BG. Arthur Davison Ficke


15. The Ghost of Sharaku. San Francisco: Grabhorn, 1951.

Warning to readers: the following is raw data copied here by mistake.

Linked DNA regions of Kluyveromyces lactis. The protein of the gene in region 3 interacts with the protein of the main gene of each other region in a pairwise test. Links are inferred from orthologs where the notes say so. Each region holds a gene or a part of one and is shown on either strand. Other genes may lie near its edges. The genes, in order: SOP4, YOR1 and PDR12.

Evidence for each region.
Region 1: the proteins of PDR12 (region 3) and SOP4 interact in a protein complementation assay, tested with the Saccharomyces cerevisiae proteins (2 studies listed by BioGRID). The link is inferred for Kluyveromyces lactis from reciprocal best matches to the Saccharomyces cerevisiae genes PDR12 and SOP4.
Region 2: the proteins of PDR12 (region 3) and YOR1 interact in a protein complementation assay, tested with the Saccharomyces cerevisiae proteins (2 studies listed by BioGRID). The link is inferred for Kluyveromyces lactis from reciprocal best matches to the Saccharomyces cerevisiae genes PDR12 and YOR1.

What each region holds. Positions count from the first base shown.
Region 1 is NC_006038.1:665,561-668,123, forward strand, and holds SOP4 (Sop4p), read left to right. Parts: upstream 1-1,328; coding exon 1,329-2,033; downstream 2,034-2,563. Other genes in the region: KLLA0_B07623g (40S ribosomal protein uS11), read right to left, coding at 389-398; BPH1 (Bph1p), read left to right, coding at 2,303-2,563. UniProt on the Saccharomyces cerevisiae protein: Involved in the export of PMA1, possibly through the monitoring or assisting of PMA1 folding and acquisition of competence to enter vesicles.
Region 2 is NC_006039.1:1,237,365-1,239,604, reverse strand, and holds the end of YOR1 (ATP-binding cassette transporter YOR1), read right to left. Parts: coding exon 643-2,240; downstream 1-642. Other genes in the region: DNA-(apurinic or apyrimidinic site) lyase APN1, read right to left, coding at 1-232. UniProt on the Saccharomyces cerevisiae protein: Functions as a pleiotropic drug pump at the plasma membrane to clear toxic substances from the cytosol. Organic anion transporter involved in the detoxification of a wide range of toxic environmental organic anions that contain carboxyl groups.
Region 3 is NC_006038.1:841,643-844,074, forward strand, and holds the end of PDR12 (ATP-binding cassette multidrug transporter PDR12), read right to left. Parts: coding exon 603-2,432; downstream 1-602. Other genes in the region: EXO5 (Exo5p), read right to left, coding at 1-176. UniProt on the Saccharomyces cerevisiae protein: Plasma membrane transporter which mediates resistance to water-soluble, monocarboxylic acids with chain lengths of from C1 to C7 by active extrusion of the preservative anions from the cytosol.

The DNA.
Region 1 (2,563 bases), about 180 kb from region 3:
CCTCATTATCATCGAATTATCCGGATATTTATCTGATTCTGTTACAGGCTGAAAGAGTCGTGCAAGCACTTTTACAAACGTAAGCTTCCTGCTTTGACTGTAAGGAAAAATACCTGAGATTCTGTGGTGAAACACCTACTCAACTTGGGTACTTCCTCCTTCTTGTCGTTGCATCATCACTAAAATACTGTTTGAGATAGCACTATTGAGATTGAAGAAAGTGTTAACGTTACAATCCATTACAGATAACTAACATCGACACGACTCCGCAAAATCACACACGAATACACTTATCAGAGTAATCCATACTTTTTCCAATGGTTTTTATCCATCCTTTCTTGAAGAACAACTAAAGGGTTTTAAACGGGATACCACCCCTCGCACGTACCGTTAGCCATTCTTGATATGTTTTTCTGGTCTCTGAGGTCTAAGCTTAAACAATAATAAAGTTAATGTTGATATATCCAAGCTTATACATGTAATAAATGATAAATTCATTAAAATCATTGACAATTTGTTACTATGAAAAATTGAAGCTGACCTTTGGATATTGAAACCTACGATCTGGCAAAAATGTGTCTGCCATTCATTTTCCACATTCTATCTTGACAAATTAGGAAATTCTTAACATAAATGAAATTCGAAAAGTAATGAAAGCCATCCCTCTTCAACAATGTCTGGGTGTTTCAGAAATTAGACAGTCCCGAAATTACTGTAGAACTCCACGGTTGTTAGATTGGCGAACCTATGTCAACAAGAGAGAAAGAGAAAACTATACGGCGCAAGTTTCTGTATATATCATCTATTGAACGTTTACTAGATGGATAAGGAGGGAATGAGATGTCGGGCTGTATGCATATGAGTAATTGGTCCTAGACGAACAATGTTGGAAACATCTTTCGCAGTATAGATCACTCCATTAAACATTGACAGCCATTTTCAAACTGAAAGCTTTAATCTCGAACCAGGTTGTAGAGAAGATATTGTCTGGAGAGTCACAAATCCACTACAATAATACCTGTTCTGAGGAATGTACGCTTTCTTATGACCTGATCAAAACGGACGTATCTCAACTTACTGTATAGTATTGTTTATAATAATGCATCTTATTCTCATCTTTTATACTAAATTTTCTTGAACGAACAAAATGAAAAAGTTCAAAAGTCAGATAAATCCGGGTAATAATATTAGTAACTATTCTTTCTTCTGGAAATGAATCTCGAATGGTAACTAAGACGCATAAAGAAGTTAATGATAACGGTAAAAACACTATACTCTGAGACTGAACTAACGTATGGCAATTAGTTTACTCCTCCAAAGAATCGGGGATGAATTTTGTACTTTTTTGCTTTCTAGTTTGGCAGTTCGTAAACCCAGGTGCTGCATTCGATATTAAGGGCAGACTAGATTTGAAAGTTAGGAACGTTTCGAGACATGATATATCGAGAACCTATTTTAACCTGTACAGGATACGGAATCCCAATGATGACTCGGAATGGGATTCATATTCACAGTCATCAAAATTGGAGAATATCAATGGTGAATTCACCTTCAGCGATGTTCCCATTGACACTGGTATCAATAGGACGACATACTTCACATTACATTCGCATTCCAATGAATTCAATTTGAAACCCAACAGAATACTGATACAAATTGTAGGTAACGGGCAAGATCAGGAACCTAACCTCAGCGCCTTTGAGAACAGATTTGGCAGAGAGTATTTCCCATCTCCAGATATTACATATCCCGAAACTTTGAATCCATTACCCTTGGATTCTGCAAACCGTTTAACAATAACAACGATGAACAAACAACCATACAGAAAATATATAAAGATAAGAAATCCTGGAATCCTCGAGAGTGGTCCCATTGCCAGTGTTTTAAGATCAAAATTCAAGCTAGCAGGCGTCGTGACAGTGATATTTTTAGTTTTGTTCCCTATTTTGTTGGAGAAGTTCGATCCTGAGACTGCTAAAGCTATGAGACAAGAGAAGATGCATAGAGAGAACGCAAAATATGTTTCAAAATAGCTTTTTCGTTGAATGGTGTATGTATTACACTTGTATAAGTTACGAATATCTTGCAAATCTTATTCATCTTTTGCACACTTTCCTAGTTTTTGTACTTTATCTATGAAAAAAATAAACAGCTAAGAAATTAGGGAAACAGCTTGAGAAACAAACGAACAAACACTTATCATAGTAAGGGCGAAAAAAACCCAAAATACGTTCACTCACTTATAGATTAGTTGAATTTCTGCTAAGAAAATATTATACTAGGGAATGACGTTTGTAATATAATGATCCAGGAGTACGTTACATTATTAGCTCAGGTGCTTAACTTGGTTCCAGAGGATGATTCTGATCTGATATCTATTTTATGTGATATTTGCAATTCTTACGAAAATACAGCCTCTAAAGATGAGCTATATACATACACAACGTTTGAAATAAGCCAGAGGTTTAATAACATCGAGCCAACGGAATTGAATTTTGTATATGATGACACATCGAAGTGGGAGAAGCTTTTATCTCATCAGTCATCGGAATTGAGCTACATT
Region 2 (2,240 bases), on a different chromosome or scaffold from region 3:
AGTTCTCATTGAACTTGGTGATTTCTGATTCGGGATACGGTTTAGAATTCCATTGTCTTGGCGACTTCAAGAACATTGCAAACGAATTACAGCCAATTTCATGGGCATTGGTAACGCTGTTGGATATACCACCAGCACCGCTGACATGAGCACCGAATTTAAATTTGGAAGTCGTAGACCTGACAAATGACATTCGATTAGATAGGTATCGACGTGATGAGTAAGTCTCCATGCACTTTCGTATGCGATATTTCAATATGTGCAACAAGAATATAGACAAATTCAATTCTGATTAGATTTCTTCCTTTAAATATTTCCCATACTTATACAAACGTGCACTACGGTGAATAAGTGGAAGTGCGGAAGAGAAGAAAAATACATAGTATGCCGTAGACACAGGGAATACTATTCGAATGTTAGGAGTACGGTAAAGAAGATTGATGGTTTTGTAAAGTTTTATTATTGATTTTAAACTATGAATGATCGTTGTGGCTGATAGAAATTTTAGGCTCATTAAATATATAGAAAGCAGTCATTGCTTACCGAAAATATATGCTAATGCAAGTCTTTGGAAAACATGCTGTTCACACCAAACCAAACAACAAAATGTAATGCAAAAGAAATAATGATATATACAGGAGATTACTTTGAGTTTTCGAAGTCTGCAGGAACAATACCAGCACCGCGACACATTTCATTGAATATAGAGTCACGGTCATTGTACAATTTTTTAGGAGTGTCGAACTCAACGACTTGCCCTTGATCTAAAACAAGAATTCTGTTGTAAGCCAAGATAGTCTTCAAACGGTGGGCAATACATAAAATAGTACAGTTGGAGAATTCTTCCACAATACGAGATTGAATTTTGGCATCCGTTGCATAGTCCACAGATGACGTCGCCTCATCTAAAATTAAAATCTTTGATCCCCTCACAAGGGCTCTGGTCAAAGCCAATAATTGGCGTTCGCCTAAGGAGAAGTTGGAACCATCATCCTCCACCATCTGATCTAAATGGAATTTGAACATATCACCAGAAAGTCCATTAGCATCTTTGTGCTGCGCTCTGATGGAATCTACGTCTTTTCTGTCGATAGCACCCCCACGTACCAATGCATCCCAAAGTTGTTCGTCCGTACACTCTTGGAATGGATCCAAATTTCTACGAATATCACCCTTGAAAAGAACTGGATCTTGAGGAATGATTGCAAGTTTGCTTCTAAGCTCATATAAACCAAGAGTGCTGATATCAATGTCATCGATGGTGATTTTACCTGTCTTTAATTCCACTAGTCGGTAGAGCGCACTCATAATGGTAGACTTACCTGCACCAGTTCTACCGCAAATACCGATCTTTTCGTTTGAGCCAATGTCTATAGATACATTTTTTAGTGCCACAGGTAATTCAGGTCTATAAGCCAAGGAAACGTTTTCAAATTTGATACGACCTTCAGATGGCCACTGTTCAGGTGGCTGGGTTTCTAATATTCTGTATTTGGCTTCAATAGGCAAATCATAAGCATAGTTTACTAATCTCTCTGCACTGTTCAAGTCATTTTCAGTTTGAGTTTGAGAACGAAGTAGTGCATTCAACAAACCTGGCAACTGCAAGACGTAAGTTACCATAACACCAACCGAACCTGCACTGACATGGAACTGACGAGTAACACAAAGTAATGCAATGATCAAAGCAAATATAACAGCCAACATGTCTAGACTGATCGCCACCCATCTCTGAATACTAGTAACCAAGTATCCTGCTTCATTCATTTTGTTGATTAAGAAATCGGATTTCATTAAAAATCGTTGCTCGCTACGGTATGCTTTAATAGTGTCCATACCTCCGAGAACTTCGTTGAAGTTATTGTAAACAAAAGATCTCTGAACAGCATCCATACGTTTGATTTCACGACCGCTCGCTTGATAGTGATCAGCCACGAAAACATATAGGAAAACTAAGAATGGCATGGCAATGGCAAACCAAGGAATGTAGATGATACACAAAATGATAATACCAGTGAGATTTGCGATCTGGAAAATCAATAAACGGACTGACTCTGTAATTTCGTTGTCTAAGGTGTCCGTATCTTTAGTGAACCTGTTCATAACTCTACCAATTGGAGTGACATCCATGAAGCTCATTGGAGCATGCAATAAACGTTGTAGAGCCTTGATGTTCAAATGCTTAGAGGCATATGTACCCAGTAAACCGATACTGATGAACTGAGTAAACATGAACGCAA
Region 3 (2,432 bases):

A foreword by ukiyoe collector Judson Metzgar explains the genesis of this unlikely verse drama, which was published in an edition of 250 six years after Ficke’s death: ‘A few days after Mr. Ficke visited the exhibition of Sharaku . . . at the New York Museum of Modern Art in April, 1921, he wrote to me: “The Sharaku exhibit is . . . beyond belief, wonderful,—seeing such fine examples of all his work brought together . . . . One day [ukiyoe collector Louis] Ledoux telephoned me and said he had had a dream in which he saw all the great collectors at the exhibition, and asked: Wouldn’t I write a poem about it? I told him No, and then five minutes later I found myself writing the enclosed skit.”’ The ‘skit’ follows, in free verse, set in the gallery during the exhibition. The dramatis personae are ghosts, of French ukiyoe collectors Charles Vignier and Raymond Koechlin, American collectors Howard Mansfield and Arthur Duel, the Daimyô of Awa, and the artist Sharaku. The French and American ghosts squabble about national tastes, Awa and Sharaku appear, and the latter, wordless throughout, brings the drama to its climax and closure by performing a dance from the nô before disappearing into a print of a ‘Demon Queller’. Includes passing reference to Harunobu (Ap).





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